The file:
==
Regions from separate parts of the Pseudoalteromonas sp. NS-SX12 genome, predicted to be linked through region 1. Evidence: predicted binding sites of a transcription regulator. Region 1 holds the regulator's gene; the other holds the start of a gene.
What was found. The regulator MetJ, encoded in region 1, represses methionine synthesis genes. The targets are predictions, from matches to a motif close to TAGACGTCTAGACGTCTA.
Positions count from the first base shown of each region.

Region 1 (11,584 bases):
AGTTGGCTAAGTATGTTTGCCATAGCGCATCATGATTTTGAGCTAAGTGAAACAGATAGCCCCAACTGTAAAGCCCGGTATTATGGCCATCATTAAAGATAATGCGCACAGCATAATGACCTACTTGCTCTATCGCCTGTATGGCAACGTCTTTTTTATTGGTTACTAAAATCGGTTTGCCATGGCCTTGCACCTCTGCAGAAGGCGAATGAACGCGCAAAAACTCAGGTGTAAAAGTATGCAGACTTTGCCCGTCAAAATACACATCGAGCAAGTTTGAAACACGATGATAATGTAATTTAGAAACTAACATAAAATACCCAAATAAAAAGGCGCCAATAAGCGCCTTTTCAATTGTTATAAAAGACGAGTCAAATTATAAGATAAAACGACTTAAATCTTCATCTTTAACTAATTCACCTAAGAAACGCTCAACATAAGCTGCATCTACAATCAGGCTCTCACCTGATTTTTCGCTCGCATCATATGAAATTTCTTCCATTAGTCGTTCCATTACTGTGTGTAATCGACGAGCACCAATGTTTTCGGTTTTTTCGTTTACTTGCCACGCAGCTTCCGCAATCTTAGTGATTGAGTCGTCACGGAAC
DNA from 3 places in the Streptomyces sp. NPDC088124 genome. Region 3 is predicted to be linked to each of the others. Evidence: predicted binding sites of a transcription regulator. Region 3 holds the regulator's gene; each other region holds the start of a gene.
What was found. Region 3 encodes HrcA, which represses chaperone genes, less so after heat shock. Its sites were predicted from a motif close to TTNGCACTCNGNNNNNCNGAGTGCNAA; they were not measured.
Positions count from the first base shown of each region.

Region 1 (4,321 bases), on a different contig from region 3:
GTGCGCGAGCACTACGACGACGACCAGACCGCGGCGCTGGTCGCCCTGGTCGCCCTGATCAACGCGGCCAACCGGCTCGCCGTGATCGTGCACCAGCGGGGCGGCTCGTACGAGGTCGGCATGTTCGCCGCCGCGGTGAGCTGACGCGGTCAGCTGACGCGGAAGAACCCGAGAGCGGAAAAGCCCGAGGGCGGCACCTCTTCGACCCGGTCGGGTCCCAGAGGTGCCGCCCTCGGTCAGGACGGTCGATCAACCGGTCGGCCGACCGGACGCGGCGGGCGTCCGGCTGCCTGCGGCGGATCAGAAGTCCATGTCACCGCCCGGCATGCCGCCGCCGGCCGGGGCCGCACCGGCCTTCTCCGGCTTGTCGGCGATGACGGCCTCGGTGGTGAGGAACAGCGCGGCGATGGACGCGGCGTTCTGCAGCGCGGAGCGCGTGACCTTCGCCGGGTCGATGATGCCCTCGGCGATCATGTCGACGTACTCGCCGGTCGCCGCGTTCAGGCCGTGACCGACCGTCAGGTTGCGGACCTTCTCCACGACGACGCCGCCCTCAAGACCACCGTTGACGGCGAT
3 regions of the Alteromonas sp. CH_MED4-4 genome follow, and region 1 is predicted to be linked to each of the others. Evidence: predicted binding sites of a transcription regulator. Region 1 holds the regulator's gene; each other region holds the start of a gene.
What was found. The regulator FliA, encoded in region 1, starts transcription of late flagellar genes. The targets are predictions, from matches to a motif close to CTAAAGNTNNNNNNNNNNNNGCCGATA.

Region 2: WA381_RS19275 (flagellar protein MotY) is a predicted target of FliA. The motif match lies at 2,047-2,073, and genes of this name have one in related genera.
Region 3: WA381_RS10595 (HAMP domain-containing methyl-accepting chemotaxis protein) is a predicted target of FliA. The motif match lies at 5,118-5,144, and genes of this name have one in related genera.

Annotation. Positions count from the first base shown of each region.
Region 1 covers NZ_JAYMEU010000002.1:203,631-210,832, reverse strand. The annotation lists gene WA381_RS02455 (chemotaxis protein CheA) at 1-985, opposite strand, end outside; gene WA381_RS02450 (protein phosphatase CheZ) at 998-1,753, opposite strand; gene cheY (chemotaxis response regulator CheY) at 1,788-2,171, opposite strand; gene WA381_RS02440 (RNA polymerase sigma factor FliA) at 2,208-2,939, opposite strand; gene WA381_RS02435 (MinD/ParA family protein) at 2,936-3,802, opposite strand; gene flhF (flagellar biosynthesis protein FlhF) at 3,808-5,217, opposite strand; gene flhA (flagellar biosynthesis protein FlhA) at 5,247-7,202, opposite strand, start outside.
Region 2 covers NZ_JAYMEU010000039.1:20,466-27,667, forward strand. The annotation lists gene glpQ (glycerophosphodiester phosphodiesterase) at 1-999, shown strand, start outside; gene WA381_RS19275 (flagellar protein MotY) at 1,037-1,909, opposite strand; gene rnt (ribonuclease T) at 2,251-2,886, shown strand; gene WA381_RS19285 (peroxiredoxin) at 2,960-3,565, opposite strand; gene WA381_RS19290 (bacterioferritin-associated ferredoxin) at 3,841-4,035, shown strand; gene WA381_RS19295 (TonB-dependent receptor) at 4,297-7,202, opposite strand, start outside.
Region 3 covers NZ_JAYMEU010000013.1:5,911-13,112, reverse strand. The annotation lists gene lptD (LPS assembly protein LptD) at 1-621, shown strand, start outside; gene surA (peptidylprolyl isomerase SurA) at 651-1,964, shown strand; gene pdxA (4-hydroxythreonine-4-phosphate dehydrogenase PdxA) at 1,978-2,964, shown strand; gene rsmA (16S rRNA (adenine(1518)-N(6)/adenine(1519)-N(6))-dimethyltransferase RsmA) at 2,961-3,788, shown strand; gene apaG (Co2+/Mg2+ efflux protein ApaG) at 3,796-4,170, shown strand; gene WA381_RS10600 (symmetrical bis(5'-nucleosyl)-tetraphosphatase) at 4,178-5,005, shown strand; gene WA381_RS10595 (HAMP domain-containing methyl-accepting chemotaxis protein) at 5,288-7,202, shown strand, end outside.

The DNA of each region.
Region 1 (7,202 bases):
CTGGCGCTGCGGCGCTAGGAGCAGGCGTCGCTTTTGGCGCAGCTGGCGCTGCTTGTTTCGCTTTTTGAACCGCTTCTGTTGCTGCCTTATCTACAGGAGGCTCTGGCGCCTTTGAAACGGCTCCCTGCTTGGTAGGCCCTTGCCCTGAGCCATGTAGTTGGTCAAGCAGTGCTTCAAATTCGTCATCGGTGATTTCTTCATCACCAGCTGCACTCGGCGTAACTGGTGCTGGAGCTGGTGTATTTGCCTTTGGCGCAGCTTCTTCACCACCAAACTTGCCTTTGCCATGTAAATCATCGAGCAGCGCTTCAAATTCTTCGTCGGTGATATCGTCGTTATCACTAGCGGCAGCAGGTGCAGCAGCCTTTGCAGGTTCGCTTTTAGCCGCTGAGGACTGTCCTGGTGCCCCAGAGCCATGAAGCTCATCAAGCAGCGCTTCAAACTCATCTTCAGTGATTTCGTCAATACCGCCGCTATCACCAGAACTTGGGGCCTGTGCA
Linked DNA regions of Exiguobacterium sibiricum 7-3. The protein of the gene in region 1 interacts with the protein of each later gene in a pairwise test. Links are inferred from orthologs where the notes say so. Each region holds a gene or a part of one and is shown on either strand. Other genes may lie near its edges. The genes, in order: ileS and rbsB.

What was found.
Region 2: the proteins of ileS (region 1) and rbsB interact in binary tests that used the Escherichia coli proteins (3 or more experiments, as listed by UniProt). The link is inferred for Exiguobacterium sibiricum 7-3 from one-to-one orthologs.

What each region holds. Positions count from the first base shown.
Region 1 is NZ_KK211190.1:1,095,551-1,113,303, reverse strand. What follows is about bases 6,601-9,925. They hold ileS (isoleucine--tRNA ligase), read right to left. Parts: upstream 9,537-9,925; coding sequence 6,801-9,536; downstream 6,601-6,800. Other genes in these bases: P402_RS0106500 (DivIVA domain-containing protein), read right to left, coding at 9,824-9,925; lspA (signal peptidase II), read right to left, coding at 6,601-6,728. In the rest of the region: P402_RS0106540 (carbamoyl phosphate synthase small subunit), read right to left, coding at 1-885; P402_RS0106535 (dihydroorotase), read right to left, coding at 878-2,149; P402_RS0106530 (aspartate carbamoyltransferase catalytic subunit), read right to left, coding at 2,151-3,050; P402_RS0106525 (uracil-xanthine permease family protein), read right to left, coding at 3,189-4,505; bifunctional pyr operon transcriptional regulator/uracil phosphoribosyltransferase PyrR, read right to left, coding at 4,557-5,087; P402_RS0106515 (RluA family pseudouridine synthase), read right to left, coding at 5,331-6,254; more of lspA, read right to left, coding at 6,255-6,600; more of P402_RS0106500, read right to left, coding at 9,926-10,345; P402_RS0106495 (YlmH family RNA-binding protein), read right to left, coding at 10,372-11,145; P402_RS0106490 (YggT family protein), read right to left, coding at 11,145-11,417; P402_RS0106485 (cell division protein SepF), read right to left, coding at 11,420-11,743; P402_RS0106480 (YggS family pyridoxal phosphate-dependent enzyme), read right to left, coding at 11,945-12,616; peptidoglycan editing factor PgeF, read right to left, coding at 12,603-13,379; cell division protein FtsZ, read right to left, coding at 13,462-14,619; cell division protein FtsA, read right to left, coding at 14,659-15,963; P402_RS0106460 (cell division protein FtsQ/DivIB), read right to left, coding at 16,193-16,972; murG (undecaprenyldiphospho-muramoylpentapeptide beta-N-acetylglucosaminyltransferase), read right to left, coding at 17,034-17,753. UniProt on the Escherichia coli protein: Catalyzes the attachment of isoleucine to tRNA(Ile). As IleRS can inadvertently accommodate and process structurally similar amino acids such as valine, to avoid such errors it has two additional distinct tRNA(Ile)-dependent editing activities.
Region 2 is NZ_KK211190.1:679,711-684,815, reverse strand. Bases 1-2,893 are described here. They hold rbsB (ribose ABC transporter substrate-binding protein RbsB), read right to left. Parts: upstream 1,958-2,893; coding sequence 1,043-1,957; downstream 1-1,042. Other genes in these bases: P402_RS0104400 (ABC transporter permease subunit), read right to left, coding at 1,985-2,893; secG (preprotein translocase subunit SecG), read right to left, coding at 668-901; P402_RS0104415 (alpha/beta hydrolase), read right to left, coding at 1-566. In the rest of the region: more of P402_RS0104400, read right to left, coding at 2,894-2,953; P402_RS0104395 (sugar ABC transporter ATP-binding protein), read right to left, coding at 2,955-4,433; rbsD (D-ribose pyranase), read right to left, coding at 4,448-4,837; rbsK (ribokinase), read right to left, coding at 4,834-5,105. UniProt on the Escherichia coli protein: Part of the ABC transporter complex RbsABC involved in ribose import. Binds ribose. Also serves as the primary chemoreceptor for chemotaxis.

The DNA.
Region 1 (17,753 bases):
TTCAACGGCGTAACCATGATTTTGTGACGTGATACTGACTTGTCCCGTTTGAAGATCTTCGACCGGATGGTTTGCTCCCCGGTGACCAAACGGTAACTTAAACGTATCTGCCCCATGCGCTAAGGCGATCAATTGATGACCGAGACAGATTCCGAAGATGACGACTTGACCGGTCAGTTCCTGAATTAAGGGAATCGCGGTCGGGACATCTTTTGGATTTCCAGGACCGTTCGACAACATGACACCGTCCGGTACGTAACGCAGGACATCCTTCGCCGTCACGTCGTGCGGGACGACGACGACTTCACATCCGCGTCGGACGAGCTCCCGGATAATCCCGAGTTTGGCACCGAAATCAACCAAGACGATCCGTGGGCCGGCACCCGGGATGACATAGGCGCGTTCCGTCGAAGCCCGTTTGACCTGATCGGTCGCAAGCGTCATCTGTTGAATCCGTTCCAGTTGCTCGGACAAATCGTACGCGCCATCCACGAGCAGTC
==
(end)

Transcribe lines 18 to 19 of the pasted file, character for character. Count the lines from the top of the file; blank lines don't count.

Region 3 covers NZ_JAYMEU010000013.1:5,911-13,112, reverse strand. The annotation lists gene lptD (LPS assembly protein LptD) at 1-621, shown strand, start outside; gene surA (peptidylprolyl isomerase SurA) at 651-1,964, shown strand; gene pdxA (4-hydroxythreonine-4-phosphate dehydrogenase PdxA) at 1,978-2,964, shown strand; gene rsmA (16S rRNA (adenine(1518)-N(6)/adenine(1519)-N(6))-dimethyltransferase RsmA) at 2,961-3,788, shown strand; gene apaG (Co2+/Mg2+ efflux protein ApaG) at 3,796-4,170, shown strand; gene WA381_RS10600 (symmetrical bis(5'-nucleosyl)-tetraphosphatase) at 4,178-5,005, shown strand; gene WA381_RS10595 (HAMP domain-containing methyl-accepting chemotaxis protein) at 5,288-7,202, shown strand, end outside.

The DNA of each region.